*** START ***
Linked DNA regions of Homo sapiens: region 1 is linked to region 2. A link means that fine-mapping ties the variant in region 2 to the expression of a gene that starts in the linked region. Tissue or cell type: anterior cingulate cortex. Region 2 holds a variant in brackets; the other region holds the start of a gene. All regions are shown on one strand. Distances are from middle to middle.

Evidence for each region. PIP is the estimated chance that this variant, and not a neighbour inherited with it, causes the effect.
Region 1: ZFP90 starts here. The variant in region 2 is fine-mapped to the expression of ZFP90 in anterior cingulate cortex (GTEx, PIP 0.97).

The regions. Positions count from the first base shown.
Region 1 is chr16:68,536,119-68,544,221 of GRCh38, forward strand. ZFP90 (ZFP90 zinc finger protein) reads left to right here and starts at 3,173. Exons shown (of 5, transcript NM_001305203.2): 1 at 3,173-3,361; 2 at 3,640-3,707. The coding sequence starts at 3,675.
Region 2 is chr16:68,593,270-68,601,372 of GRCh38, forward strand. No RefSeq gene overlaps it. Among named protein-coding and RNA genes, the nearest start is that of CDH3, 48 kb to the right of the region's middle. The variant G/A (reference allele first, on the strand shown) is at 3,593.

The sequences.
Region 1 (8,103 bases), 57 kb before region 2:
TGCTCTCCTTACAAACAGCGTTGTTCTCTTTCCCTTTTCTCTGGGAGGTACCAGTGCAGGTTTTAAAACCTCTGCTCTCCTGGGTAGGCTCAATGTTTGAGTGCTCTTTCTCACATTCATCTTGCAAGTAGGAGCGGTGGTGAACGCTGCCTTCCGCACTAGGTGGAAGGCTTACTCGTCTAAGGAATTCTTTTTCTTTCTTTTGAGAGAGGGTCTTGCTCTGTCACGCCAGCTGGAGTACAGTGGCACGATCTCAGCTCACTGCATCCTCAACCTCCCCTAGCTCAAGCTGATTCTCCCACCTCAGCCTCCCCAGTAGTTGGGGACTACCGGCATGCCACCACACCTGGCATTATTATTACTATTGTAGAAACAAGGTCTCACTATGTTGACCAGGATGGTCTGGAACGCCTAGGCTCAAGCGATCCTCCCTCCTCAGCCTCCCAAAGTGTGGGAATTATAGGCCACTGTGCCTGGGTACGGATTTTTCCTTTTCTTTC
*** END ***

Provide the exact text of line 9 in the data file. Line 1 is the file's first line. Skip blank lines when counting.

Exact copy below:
TGCTCTCCTTACAAACAGCGTTGTTCTCTTTCCCTTTTCTCTGGGAGGTACCAGTGCAGGTTTTAAAACCTCTGCTCTCCTGGGTAGGCTCAATGTTTGAGTGCTCTTTCTCACATTCATCTTGCAAGTAGGAGCGGTGGTGAACGCTGCCTTCCGCACTAGGTGGAAGGCTTACTCGTCTAAGGAATTCTTTTTCTTTCTTTTGAGAGAGGGTCTTGCTCTGTCACGCCAGCTGGAGTACAGTGGCACGATCTCAGCTCACTGCATCCTCAACCTCCCCTAGCTCAAGCTGATTCTCCCACCTCAGCCTCCCCAGTAGTTGGGGACTACCGGCATGCCACCACACCTGGCATTATTATTACTATTGTAGAAACAAGGTCTCACTATGTTGACCAGGATGGTCTGGAACGCCTAGGCTCAAGCGATCCTCCCTCCTCAGCCTCCCAAAGTGTGGGAATTATAGGCCACTGTGCCTGGGTACGGATTTTTCCTTTTCTTTC